11. In the meantime information reached the General that the right of our force was smartly engaged with the enemy’s left. Two companies of 2-24th and the 2nd Battalion of the Natal Native Contingent climbed the hill to our right, and, striking across the flat hill, joined the Volunteers who were still engaged. Colonel Glyn accompanied them, having first ordered back the four guns and two Companies 2-24th to the wagon track, with instructions to join him near the Mangane Valley. He had also sent back instructions by Captain Alan Gardner, 14th Hussars, to Lieutenant-Colonel Pulleine.I was not informed of their nature. I took the opportunity of ordering our own small camp to proceed and join us, as the General intended to move camp up to the Mangane Valley, as soon as arrangements could be made.

12. The 1st Battalion Natal Native Contingent had been ordered back to camp, and to skirmish through the ravines in case any Zulus were hanging about near the camp.

13. Not a sign of the enemy was now seen near us, and followed by the remaining two Companies 2-24th, we climbed the hill and followed the track taken by the others. Not a suspicion had crossed my mind that the camp was in any danger, neither did anything occur to make me think of such a thing until about 1.15, when Honourable Mr. Drummond said he fancied he had heard (and that natives were certain of it) two cannon shots. We were then moving back to choose a camp for the night, about 12 miles distant from Isandhlana. About 1.45 PM., however, a native appeared on a hill above us, gesticulating and calling. He reported that heavy firing had been going on round the camp. We galloped up to a high spot, whence we could see the camp, perhaps 10 or 11 miles distant. None of us could detect anything amiss; all looked quiet. This must have been 2 P.M.

14. The General, however, probably thought it would be well to ascertain what had happened himself, but not thinking anything was wrong, ordered Colonel Glyn to bivouac for the night where we stood; and taking with him some forty Mounted Volunteers proceeded to ride into camp.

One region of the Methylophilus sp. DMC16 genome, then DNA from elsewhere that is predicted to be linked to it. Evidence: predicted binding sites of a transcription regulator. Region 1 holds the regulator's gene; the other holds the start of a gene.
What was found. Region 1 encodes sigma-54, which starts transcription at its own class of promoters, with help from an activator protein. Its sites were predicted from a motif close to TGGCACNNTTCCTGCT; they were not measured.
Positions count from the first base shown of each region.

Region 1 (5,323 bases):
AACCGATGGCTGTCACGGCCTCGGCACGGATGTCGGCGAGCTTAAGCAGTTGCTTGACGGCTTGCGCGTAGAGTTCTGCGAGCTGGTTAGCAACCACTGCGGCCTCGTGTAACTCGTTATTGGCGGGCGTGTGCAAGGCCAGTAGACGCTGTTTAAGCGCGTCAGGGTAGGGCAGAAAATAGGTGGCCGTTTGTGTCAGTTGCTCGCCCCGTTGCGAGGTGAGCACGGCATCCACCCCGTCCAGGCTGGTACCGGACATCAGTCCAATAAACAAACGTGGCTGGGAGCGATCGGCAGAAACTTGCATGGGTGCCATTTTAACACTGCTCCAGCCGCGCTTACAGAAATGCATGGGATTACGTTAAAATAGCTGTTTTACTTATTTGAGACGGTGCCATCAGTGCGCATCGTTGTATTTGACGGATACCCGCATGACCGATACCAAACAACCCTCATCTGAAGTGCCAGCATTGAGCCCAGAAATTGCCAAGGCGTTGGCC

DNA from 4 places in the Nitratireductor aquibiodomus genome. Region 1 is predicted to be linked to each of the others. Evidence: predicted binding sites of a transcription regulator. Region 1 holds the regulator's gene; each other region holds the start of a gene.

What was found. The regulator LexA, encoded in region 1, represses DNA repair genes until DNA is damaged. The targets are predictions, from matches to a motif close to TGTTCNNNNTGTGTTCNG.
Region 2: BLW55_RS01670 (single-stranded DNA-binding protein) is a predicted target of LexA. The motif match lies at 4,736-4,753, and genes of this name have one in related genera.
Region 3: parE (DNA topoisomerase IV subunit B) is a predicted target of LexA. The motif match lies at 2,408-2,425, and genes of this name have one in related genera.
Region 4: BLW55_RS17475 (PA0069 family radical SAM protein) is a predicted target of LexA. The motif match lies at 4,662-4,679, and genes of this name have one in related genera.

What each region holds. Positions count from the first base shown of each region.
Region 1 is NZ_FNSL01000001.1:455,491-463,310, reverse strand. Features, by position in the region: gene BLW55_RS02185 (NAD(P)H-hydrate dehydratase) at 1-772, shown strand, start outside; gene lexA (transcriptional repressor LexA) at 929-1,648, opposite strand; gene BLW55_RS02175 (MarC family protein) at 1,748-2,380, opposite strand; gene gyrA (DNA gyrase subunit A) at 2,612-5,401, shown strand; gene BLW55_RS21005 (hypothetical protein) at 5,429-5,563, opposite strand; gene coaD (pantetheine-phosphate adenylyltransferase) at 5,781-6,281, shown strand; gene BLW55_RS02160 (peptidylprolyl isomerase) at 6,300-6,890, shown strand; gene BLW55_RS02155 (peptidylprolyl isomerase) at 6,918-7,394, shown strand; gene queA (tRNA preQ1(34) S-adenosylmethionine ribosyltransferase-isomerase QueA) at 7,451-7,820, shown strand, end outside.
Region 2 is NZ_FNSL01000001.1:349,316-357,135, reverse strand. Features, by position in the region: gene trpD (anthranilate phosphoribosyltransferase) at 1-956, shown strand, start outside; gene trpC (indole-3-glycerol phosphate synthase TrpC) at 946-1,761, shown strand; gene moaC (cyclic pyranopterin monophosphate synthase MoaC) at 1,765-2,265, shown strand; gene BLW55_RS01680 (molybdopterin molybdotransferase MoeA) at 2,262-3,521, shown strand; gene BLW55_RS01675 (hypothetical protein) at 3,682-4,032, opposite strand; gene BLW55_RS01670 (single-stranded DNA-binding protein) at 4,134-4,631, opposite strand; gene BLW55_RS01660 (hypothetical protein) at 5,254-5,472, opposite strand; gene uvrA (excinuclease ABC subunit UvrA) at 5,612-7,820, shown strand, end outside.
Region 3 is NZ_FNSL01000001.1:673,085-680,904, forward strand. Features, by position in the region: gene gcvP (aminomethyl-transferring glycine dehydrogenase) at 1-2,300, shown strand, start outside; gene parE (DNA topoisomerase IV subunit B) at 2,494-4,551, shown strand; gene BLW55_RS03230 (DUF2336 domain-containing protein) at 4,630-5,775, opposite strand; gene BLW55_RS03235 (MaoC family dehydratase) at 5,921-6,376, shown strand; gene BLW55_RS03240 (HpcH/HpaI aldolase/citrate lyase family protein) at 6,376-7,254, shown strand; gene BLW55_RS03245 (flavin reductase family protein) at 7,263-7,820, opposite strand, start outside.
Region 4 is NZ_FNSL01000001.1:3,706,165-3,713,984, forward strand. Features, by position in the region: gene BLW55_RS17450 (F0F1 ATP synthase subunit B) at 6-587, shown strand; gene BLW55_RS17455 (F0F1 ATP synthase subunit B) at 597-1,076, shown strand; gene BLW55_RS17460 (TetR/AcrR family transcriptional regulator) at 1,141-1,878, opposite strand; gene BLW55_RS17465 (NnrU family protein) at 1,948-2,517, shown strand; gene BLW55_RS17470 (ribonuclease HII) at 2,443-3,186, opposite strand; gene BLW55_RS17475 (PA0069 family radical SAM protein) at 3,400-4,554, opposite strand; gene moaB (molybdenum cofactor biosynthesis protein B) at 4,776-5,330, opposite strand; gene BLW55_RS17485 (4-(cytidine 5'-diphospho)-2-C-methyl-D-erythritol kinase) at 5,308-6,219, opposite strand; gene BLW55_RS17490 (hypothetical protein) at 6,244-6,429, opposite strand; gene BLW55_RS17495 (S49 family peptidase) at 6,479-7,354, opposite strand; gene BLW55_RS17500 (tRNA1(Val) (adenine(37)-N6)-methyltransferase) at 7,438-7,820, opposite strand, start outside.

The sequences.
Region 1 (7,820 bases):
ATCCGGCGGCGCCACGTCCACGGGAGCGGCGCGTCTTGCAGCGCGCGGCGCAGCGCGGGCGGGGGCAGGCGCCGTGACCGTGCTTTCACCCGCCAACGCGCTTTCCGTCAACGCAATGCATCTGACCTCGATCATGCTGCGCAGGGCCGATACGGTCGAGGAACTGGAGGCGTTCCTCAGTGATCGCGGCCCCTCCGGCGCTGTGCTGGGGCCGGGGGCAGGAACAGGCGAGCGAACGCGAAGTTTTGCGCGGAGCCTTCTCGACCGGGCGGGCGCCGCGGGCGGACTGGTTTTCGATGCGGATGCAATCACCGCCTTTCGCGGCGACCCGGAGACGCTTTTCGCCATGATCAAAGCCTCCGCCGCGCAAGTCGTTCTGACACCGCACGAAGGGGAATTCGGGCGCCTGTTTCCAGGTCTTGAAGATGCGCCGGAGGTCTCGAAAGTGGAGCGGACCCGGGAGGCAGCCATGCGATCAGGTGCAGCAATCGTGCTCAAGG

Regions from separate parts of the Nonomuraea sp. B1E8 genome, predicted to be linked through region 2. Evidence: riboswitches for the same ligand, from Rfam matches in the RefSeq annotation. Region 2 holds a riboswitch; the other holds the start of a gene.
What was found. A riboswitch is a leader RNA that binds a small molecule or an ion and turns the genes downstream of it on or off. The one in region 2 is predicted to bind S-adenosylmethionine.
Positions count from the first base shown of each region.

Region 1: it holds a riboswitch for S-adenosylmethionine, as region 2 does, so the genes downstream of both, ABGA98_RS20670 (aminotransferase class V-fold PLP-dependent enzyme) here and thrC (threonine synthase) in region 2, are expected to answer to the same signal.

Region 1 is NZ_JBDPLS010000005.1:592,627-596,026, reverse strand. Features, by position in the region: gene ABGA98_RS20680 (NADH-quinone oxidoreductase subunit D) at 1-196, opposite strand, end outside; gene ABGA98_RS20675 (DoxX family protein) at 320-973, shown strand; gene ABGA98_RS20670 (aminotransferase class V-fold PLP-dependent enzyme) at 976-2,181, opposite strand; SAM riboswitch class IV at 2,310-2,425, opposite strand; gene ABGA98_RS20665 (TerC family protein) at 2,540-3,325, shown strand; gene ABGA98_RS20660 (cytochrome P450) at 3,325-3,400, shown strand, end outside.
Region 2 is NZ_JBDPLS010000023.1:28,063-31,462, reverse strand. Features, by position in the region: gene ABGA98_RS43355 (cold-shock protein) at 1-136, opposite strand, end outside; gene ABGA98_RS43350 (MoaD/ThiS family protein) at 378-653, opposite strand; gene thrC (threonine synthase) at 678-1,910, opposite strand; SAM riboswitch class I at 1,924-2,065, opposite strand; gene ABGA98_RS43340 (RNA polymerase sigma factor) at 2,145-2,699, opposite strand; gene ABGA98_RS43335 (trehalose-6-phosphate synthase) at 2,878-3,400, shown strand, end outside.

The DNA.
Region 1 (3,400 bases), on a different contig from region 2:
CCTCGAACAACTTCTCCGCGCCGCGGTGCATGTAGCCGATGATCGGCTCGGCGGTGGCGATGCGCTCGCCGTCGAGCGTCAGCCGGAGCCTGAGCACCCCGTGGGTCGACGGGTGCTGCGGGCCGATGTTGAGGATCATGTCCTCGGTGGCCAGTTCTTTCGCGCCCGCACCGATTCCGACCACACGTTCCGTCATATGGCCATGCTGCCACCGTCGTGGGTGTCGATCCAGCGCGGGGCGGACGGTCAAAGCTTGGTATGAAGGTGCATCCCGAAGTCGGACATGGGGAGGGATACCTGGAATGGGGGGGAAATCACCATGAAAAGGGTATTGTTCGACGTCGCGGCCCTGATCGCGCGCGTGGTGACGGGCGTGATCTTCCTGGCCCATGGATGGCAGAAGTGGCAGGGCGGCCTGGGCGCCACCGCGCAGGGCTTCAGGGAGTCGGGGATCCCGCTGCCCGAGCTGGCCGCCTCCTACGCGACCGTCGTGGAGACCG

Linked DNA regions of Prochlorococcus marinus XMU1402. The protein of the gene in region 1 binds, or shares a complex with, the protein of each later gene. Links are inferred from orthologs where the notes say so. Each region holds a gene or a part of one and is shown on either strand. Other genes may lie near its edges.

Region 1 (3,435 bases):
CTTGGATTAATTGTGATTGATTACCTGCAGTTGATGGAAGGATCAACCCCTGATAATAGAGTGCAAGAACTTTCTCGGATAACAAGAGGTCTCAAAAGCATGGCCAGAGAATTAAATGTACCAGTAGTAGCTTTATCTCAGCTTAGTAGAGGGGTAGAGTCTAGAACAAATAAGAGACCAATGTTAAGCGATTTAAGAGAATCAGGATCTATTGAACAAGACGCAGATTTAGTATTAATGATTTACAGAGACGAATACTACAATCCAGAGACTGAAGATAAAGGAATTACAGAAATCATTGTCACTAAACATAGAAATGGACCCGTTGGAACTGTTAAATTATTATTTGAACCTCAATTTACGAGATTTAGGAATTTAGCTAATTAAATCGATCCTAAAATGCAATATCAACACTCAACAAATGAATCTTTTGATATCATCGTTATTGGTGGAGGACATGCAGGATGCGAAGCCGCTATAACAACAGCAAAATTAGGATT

15. Lieutenant-Colonel Cecil Russell, 12th Lancers, now joined us, and informed me that an officer of the Natal Native Contingent had come to him (about 12 noon, I think) when he was off-saddled, and asked where the General was, as he had instructions to tell him that heavy firing had been going on close to the camp. Our whereabouts was not exactly known, but the 2-24th Companies were still in sight, and Colonel Russell pointed them out, and said we were probably not far from them. This officer, however, did not come to us.

16. This information from Colonel Russell was immediately followed by a message from Commandant Brown, commanding the 1st Battalion Natal Native Contingent, which had been ordered back to camp at 9.30 A.M.—(the Battalion was halted a mile from us, and probably eight miles from camp)—to the effect that large bodies of Zulus were between him and the camp, and that his men could not advance without support. The General ordered an immediate advance of the Battalion, the Mounted Volunteers and Mounted Infantry supporting it.

17. I am not aware what messages had been sent from the camp and received by Colonel Glyn, or his Staff; but I know that neither the General nor myself had up to this time received any information but that I have mentioned.

18. At 3.15 the Lieutenant-General appeared to think that he would be able to brush through any parties of Zulus that might be in his road to the camp without any force further than that referred to, viz.:—1st Battalion Native Contingent and some 80 mounted white men.

19. At 4 P.M., however, the Native Battalion again halted, and I galloped on to order the advance to be resumed, when I met Commandant Lonsdale, who remarked to me as I accosted him, “The Zulus have the camp.” “How do you know?” I asked, incredulously. ” Because I have been into it,” was his answer.